Chombo uses councilors as spies

The Elected Councillors’ Association of Zimbabwe has accused Local Government and National Housing Minister, Ignatius Chombo, of using special interest councillors to spy on council affairs.

Ignatius Chombo
Ignatius Chombo

In a letter to Chombo dated July 31, 2012, Ecaz accused the minister of making all his decisions based on clandestine meetings he held with the special interest councillors.

Emmanual Chinanzvavana, who is Secretary for the Welfare and Community Development committee, signed the letter. Ecaz said the special interest councillors represented no constituency and had no capacity to speak on behalf of Harare residents.

“As elected councillors with the people’s mandate we would like to remind your office that Special Interest Councillors have no constituency and therefore have no capacity to speak on behalf of councils,” reads the letter. ‘‘It is equally important that the Special Interest Councillors’ constituency is your ministry, hence holding sporadic meetings with your nominees about the people’s council constitutes running a parallel government structure at the expense of public funds.”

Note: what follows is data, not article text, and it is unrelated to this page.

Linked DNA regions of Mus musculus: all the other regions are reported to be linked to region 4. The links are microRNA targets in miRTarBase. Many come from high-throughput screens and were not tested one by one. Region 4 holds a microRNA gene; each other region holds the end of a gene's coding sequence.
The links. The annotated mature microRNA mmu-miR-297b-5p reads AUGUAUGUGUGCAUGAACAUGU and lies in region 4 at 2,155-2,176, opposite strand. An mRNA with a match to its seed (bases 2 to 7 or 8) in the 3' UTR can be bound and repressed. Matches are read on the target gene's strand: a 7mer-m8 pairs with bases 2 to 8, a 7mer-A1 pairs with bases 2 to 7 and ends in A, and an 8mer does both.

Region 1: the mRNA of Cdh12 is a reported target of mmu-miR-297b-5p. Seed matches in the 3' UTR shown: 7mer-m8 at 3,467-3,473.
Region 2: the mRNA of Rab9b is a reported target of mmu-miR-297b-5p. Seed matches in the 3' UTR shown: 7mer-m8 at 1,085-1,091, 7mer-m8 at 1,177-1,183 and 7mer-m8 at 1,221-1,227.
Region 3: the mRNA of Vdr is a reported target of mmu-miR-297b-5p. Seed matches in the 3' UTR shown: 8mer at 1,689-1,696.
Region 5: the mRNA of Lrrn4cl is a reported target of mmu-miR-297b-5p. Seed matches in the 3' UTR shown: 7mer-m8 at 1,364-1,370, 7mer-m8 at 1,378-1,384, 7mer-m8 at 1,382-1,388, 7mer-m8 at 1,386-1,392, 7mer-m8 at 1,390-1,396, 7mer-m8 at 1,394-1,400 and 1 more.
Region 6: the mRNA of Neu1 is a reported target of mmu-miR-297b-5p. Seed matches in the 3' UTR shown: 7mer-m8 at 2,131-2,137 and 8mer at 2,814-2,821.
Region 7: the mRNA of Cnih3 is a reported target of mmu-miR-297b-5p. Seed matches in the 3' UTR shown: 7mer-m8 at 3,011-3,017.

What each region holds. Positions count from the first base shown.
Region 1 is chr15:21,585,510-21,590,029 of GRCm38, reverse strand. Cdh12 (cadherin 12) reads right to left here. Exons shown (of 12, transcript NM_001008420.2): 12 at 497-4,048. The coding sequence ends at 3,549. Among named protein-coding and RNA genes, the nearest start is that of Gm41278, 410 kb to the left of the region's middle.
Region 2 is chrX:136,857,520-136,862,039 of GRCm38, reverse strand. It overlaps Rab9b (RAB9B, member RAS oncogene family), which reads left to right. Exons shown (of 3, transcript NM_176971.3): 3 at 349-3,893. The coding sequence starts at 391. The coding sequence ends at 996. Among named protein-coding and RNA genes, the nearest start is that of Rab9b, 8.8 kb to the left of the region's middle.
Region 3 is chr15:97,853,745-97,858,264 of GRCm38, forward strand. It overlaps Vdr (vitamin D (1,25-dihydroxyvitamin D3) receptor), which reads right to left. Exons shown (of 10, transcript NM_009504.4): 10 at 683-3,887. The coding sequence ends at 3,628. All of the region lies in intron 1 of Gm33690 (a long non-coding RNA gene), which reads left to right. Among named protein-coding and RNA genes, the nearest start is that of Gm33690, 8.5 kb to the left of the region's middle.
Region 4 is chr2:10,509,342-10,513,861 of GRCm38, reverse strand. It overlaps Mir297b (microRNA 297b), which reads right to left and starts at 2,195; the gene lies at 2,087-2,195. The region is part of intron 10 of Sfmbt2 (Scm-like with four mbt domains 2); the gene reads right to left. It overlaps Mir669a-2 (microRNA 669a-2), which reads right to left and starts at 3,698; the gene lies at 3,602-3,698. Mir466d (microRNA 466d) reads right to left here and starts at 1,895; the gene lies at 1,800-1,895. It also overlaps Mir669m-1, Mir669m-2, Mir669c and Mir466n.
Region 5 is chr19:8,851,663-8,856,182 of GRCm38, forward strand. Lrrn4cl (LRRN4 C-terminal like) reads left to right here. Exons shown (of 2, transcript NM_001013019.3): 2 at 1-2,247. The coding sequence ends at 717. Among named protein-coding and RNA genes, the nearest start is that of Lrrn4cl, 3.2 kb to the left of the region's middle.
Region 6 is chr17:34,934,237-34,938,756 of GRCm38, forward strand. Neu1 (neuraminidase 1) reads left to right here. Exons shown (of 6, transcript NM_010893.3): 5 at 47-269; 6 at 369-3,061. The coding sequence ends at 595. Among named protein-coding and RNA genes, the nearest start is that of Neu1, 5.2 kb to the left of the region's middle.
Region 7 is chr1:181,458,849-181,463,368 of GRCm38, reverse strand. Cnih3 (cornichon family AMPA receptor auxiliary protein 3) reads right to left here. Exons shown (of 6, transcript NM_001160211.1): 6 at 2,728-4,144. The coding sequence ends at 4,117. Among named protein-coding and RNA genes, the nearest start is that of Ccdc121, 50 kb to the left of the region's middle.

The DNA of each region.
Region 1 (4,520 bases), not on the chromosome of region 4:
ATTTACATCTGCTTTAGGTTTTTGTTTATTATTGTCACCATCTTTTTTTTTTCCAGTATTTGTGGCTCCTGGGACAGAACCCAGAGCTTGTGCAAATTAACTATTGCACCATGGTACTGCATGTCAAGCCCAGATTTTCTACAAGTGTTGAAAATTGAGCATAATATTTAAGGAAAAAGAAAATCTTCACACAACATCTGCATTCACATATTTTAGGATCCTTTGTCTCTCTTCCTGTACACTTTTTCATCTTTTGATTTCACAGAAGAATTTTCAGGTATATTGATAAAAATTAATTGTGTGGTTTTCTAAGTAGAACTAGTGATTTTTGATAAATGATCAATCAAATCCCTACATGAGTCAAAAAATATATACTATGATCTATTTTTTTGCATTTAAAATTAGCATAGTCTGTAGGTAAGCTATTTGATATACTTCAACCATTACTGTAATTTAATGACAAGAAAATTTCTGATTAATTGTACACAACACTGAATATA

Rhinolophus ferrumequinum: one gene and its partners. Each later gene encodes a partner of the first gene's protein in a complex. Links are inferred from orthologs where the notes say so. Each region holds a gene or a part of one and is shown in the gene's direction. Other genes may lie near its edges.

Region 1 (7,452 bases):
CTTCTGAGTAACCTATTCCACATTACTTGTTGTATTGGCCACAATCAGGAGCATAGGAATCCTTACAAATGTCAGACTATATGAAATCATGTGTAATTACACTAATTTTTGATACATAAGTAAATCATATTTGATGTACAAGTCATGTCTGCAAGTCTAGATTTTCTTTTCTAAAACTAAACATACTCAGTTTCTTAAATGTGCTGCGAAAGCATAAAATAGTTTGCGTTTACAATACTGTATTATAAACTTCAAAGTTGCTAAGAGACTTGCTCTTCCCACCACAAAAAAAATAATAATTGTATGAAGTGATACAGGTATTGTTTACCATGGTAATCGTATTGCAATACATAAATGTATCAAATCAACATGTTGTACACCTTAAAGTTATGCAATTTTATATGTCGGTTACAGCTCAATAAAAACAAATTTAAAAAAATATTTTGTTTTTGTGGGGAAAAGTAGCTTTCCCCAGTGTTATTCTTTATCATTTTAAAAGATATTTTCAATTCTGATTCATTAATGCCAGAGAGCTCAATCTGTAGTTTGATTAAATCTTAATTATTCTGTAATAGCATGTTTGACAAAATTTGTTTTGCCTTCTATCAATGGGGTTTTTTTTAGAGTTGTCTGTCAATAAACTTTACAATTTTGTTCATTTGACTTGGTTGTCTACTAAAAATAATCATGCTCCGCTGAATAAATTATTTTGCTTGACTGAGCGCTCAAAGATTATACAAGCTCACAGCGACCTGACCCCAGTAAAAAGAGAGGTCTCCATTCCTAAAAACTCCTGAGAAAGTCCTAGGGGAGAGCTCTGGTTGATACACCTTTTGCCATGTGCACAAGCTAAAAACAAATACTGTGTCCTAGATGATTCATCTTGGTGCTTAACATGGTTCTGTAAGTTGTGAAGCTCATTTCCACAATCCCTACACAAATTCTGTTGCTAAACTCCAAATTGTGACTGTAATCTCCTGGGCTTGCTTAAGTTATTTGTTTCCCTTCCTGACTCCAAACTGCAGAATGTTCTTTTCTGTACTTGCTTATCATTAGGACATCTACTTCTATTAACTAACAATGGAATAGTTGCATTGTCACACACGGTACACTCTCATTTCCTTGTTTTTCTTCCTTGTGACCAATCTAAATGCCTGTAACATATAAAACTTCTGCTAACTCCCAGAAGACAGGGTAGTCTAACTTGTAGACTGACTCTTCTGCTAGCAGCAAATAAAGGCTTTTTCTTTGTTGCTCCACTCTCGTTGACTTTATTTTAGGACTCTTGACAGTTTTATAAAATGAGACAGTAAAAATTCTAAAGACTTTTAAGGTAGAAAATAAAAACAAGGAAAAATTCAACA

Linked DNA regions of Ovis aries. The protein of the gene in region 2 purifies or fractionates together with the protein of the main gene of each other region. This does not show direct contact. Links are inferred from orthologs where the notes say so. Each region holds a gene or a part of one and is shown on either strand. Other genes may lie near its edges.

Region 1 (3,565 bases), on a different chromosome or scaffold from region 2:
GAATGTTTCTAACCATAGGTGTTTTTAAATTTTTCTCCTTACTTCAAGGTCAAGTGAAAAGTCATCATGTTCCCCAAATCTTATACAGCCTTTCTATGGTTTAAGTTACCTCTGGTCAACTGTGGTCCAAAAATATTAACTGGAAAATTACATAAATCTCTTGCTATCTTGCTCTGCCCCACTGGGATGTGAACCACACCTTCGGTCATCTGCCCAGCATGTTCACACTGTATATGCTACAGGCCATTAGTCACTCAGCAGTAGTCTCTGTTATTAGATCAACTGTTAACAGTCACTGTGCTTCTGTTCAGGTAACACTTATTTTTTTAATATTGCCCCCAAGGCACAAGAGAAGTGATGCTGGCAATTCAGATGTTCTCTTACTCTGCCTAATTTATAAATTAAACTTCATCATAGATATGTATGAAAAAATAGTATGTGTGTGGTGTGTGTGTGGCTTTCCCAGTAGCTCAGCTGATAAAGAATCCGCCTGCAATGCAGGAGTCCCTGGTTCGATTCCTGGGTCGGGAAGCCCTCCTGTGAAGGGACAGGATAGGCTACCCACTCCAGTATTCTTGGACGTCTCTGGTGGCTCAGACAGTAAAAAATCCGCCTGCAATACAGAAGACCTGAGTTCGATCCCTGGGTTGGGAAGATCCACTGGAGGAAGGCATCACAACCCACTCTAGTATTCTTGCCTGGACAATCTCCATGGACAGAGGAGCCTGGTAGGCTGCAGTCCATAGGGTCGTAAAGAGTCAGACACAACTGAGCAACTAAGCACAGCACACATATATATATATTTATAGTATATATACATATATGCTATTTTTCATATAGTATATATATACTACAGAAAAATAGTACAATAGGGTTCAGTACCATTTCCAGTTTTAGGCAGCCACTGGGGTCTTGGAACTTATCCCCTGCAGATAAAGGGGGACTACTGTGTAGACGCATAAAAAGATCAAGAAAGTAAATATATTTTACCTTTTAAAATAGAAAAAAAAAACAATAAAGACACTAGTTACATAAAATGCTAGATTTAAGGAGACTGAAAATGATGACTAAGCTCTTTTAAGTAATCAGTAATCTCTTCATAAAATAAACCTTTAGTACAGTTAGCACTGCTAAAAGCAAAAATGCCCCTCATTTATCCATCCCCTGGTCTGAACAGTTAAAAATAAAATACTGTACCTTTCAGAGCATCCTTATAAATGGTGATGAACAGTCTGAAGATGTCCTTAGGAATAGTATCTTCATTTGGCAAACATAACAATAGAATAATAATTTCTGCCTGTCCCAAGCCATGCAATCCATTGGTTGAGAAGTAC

Ecaz said the special interest councillors should be put on the Ministry of Local Government payroll as they were playing an intelligence role for the ministry and not benefitting council. It said the councillors, who were handpicked by Chombo, were confusing council technocrats as they had no defined role.

“It is therefore important that you define or redefine the role of these gentlemen in councils to allow progress because they have destroyed constructive debate in council since they have become spies rather than members,” the letter concludes.

Chombo denied ever meeting the special interest councillors clandestinely, saying they had only written to him expressing concern over the non- availability of a strategic plan at the City of Harare.

He added that Ecaz was a group of ‘‘uneducated MDC councillors’’ who were not qualified to run council. He rubbished claims that the special interest councillors had become his spies, saying they were merely doing their job of advising council where necessary.

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